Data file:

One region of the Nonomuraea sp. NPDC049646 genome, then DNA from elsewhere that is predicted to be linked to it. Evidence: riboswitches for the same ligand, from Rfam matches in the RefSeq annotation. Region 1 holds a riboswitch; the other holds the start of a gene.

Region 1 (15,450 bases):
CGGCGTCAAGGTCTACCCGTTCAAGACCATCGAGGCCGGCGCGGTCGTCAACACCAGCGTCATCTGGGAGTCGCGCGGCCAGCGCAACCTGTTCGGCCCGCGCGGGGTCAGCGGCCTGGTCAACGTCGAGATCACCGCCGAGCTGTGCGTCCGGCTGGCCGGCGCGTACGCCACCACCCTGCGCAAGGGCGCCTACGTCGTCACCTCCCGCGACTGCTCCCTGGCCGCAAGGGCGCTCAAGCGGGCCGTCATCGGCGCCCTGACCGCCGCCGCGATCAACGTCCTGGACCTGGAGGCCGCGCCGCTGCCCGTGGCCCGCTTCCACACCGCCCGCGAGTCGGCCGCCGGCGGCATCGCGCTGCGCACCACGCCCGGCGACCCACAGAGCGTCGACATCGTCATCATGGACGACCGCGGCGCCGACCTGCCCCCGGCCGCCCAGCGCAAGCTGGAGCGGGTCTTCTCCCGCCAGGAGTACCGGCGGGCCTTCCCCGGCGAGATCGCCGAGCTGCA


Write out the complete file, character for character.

One region of the Nonomuraea sp. NPDC049646 genome, then DNA from elsewhere that is predicted to be linked to it. Evidence: riboswitches for the same ligand, from Rfam matches in the RefSeq annotation. Region 1 holds a riboswitch; the other holds the start of a gene.

Region 1 (15,450 bases):
CGGCGTCAAGGTCTACCCGTTCAAGACCATCGAGGCCGGCGCGGTCGTCAACACCAGCGTCATCTGGGAGTCGCGCGGCCAGCGCAACCTGTTCGGCCCGCGCGGGGTCAGCGGCCTGGTCAACGTCGAGATCACCGCCGAGCTGTGCGTCCGGCTGGCCGGCGCGTACGCCACCACCCTGCGCAAGGGCGCCTACGTCGTCACCTCCCGCGACTGCTCCCTGGCCGCAAGGGCGCTCAAGCGGGCCGTCATCGGCGCCCTGACCGCCGCCGCGATCAACGTCCTGGACCTGGAGGCCGCGCCGCTGCCCGTGGCCCGCTTCCACACCGCCCGCGAGTCGGCCGCCGGCGGCATCGCGCTGCGCACCACGCCCGGCGACCCACAGAGCGTCGACATCGTCATCATGGACGACCGCGGCGCCGACCTGCCCCCGGCCGCCCAGCGCAAGCTGGAGCGGGTCTTCTCCCGCCAGGAGTACCGGCGGGCCTTCCCCGGCGAGATCGCCGAGCTGCA